Pandemic Outlook: What Is Next:The flow of global payments from Africa.
Africa, as an emerging market economy, is rapidly expanding economically. Between 2000 and 2011, Africa’s exports nearly quadrupled in value, rising from USD 148.6 billion to 581.8 billion. In 2019, the mobile payment market in Africa was valued at $456bn, with 60% of sub-Saharan Africans having a mobile money account. Although these are impressive figures, there still is substantial opportunity in other African nations, such as Egypt, Nigeria, and Ethiopia. The Boston Consulting Group (BCG) estimates that online marketplaces could create 3 million new jobs across Africa by 2025.
Payments in the trade sector
According to a recent report from the Society for Worldwide Interbank Financial Telecommunication (SWIFT), there is immense opportunity in the African payment sector. The report provides a lot of interesting data, for instance, almost 50% of African commercial payments are denominated in USD. On the one hand, this dollar dominance may mean a stabilized economy and currency; on the other, it means Africa is subject to the volatility of the US dollar.
Business to business payments (B2B) refers to the exchange of money from buyer to supplier for goods or services provided. Payments in Africa are known to be very expensive for businesses. For instance, the World Bank states that the transaction fees to send money from South Africa to Botswana can be around 20%. B2B payments using mobile money can be especially useful for cross-border payments. Innovative B2B solutions can be used to lower transactional fees and ensure a faster exchange of value from global to African businesses.
Top players locally in Africa and Europe / America
Many international players in the African payment sector are being increasingly scared off by new regulations. European and American banks are being charged higher fees for providing services, especially to smaller and medium-sized enterprises. This has led affected banks to shrink their African banking network. While this may have short-term consequences, it provides an opportunity for larger banks and financial technology (Fintech) firms in Africa to establish themselves.
Financial Technology in Africa
Fintech is becoming more and more established as Africa’s population is still largely unbanked (around 57%) or underbanked, mobile penetration is increasing, and the telecommunications infrastructure is expanding. Many African countries are investing in their financial market infrastructures, to encourage economic development. Fintech is experiencing increased traction as Africa’s top telecom operators continuously invest in “mobile money” networks that provide banking services to tens of millions.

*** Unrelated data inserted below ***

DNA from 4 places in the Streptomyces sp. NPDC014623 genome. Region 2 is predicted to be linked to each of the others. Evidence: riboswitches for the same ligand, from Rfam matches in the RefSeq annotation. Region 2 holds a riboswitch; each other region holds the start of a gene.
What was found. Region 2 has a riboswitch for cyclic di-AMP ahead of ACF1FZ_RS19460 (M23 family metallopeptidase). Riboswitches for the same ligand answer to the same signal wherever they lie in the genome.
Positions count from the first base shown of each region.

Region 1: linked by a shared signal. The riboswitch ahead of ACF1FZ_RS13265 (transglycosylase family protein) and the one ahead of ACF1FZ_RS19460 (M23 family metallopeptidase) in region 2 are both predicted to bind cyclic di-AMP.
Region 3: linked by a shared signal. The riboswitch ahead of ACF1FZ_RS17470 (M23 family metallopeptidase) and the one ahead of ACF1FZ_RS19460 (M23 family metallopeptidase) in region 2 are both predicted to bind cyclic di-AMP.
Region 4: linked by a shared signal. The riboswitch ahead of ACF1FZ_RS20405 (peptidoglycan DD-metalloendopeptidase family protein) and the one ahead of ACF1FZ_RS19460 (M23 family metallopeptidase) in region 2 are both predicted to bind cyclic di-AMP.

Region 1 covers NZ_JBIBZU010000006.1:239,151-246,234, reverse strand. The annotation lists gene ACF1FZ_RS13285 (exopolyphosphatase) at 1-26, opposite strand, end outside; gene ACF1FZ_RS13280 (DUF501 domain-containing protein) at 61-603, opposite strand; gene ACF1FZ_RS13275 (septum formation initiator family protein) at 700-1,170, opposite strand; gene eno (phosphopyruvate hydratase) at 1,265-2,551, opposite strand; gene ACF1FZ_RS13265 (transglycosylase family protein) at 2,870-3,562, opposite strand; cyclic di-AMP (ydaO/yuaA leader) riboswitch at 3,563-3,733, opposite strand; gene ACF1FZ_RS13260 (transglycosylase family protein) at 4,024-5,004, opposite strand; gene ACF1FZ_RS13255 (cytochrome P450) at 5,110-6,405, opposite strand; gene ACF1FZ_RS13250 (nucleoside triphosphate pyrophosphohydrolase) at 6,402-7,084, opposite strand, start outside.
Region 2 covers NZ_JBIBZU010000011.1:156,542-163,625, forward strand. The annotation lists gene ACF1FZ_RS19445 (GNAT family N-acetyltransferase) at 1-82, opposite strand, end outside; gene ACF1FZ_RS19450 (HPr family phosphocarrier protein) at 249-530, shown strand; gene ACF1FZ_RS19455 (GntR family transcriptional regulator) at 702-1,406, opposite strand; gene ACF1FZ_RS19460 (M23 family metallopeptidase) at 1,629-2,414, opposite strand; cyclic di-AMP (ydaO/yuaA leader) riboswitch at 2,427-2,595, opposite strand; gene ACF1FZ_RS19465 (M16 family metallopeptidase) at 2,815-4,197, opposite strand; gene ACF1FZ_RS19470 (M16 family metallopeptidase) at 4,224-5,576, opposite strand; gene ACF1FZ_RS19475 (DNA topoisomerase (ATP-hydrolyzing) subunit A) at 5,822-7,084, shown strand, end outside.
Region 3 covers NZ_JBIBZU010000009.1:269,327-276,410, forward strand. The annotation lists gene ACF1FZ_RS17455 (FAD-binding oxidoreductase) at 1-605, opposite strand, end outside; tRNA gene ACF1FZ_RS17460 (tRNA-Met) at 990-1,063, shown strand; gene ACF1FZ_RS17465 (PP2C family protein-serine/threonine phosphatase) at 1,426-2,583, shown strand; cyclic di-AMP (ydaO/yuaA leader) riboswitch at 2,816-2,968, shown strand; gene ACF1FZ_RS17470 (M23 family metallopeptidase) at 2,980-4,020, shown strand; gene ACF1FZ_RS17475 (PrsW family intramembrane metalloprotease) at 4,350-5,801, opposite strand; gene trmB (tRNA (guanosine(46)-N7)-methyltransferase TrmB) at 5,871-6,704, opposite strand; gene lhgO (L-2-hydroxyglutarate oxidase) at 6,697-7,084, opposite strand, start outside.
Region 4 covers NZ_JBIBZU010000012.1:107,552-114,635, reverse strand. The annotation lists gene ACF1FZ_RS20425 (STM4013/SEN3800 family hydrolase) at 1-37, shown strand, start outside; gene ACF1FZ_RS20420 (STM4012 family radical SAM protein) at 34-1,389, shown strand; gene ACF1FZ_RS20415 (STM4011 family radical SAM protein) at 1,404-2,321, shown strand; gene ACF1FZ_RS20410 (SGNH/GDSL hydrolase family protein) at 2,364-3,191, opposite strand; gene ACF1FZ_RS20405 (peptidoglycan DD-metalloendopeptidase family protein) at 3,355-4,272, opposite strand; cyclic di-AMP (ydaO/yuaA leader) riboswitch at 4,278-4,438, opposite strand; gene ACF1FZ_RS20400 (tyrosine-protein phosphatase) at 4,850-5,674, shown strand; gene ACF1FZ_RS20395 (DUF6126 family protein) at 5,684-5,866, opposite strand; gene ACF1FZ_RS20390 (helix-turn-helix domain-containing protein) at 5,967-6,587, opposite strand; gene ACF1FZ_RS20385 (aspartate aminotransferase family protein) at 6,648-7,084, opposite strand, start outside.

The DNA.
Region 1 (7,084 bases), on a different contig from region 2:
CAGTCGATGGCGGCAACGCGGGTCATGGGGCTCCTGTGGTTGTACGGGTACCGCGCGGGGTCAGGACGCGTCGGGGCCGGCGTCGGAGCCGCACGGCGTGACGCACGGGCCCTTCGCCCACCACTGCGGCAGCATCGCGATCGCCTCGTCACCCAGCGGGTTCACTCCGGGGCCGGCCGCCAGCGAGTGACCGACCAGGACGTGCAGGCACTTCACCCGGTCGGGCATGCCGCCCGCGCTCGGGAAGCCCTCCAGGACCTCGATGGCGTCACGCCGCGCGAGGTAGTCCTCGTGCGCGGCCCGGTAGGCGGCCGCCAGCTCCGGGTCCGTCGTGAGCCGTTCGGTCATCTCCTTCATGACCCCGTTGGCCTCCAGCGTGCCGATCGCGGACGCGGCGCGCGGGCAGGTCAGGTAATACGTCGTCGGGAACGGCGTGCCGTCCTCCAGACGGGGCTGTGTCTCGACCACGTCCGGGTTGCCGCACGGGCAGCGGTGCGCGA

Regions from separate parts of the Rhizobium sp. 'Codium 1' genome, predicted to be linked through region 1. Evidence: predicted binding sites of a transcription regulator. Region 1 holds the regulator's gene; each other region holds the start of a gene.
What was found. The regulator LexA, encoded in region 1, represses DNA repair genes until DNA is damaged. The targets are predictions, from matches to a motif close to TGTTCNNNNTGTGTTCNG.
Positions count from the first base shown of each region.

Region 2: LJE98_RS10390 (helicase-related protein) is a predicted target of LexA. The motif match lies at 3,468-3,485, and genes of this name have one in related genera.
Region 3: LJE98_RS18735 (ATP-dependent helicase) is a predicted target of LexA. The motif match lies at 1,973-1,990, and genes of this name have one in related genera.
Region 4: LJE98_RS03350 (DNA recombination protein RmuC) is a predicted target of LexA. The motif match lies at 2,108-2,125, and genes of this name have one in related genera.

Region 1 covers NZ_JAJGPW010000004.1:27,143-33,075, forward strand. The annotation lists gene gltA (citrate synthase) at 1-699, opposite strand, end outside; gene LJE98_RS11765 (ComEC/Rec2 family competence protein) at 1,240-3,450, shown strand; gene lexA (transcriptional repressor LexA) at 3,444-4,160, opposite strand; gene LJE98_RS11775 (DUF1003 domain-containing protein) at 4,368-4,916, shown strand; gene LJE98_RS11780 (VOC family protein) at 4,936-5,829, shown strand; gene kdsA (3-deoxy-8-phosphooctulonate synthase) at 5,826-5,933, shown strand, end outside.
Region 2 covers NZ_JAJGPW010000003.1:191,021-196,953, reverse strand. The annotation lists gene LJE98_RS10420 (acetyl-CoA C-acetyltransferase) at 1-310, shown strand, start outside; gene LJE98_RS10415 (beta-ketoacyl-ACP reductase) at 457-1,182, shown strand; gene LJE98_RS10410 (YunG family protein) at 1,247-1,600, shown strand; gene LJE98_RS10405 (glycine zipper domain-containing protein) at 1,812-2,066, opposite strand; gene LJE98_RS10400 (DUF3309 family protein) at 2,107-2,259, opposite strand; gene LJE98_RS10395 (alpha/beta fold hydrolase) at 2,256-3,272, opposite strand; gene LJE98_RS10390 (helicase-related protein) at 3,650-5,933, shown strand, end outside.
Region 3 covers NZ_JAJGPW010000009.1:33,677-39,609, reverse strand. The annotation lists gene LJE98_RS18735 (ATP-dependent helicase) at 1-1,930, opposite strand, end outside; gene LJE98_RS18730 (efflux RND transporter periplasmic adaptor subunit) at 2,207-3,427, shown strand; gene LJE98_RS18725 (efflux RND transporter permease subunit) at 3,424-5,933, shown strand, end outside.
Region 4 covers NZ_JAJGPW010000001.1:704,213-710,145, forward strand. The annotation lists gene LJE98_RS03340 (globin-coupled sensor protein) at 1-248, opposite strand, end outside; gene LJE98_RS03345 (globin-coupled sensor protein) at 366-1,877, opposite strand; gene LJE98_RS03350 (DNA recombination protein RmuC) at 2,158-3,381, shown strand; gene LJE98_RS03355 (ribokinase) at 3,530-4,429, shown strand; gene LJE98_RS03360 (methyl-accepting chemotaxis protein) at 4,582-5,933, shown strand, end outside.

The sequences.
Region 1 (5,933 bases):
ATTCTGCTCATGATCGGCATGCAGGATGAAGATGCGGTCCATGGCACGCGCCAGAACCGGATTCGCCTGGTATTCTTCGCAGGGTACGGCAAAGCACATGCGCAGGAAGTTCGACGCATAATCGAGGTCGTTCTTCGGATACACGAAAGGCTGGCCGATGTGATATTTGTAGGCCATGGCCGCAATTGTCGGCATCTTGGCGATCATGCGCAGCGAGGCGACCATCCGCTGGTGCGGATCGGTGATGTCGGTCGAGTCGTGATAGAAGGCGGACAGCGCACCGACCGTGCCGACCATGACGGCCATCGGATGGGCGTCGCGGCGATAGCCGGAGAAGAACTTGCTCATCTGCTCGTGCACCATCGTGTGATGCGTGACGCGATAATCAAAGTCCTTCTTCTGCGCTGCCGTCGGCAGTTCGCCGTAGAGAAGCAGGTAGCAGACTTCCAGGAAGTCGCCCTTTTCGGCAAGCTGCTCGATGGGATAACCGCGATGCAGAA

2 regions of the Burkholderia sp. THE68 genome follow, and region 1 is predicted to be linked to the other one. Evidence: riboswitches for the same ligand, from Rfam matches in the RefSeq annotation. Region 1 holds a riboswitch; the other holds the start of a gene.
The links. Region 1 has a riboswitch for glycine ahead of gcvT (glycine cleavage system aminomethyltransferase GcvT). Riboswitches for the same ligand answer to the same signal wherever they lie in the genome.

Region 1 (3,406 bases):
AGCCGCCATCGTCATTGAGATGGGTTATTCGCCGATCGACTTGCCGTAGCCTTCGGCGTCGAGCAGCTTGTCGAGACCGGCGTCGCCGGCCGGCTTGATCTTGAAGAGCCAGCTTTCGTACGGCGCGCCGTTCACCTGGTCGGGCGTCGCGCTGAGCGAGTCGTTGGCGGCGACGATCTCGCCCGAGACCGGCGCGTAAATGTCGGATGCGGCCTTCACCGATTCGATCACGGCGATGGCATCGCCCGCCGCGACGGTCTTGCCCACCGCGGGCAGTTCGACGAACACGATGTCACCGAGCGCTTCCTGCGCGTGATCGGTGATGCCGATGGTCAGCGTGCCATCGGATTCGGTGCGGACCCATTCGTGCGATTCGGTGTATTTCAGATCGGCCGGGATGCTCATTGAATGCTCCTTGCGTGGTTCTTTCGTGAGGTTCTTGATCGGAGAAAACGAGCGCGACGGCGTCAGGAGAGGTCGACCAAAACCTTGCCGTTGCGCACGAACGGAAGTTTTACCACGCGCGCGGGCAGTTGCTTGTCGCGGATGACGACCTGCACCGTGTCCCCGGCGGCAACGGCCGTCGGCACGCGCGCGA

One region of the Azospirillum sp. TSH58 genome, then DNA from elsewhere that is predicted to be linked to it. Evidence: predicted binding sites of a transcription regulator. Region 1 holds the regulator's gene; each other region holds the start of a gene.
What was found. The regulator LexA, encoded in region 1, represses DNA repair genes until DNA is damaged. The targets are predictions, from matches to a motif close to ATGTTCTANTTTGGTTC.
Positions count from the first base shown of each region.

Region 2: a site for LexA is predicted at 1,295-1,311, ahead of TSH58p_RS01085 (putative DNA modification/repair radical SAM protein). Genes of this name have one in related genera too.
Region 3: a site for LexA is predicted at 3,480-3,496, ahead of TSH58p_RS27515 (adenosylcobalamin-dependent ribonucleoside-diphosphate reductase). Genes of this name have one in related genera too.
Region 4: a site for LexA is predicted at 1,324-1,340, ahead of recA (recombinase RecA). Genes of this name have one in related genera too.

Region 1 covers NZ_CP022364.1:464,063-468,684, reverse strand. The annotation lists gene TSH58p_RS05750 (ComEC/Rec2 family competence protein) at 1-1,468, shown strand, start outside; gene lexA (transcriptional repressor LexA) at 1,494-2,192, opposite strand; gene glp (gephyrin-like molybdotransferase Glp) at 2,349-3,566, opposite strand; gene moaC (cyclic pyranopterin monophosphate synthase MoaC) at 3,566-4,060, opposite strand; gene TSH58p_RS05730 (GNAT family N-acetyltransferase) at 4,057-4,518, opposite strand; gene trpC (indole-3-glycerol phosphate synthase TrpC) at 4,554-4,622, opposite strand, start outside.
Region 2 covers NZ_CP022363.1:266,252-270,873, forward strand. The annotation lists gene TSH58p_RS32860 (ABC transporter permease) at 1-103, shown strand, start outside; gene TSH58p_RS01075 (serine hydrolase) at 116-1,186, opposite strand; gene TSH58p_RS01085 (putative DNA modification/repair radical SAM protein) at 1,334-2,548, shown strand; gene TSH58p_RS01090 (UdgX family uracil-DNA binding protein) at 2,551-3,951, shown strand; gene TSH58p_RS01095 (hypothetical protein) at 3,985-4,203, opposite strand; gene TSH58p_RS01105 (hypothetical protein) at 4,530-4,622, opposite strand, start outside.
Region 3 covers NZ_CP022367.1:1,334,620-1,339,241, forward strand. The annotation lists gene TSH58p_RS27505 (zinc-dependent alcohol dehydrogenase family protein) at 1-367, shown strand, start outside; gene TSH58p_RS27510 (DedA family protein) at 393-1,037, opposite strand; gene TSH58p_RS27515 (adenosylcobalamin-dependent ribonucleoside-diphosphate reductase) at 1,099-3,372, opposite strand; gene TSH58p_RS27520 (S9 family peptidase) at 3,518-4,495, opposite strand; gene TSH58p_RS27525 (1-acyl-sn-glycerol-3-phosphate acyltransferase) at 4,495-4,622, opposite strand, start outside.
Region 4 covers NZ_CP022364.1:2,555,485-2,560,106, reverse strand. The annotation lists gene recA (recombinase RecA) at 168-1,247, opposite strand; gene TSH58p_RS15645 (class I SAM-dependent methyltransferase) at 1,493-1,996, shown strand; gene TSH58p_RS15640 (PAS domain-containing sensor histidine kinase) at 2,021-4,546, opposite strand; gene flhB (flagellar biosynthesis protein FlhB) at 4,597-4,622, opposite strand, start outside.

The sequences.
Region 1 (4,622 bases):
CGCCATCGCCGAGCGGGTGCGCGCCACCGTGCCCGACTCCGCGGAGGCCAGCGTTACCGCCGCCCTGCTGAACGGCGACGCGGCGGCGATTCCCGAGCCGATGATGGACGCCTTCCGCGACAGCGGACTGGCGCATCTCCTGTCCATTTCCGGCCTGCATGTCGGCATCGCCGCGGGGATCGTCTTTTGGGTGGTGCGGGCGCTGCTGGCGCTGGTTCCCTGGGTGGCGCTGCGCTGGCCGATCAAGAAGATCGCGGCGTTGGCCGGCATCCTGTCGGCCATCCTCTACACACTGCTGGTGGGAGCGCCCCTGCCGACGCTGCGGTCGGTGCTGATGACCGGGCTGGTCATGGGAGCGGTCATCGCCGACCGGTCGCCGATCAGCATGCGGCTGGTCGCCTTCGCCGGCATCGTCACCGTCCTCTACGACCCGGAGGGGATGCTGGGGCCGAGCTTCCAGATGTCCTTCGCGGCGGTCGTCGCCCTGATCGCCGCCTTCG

Mobile money is a term used for electronic wallet services enabling transactions and storage of money through a mobile device. This move has made Africa the world leader in mobile payments, as traditional retail banks like the South African Standard Bank are struggling to provide personal banking services to the masses. The biggest players in the mobile payments industry currently are France’s Orange, South Africa’s MTN, Britain’s Vodafone, and India’s Airtel Africa. Another notable company is M-Pesa, based in Kenya.
It covers 10 African countries and facilitates payments for approximately 30 million customers. Its technology allows for funds to be stored on SIM cards, allowing users to send money by SMS and convert it into cash at select branch locations. Figure 1 below showcases M-Pesa’s impressive revenue growth.
Figure 1: Showcasing M-Pesa’s Revenue growth from 2014 – 2018
Mobile payments have increased in popularity during the pandemic. From 2020 to 2021 sub-Saharan transaction volumes of mobile money increased 23% to $490 bln. Figure 2 below showcases some of the key factors driving Fintech adoption in Africa.
Figure 2: An Overview of the African Fintech Market (Source: Financial Technology Partners 2019 report)
How Cubri Services supports the market and is involved
Cubri Services provides a number of digital payments solutions, from fiat to digital assets. Through our large network of banking partners, we provide same-date settlements in most major currencies. 24/7 payment tracking and a bank-grade security system ensure trust and security.
1. Flutterwave. “Spotlight on Payment in Africa – Market Finder by Google.” Google, Google, 2021, https://marketfinder.thinkwithgoogle.com/intl/en_ch/guide/payments-in-africa/.
2. Holtz, Leo. “Mobile Money Dominates Fintech Investment in Africa.” Brookings, Brookings, 30 Sept. 2021, https://www.brookings.edu/blog/africa-in focus/2021/09/30/mobile-money-dominates-fintech-investment-in-africa/.
3. Iwayemi, Zainab. “African Unicorn: The Most Valuable Startups by Africans You Should Know.” Nairametrics, 16 Feb. 2022, https://nairametrics.com/2022/02/15/african-unicorn-the-most-valuablestartups-by-africans-you-should-know/.
4. SWIFT. Africa Payments: Insights into African Transaction Flows. https://www.swift.com/swift-resource/170536/download?language=en.
5. Trade Economics. “How Global e-Payments Are Being Reshaped, and What It Means for Digital Trade in Africa?” International Economics, 3 Feb. 2022, https://www.tradeeconomics.com/how-global-e-payments-are-being-reshaped-and-what-it-means-for-digital-trade-in-africa/.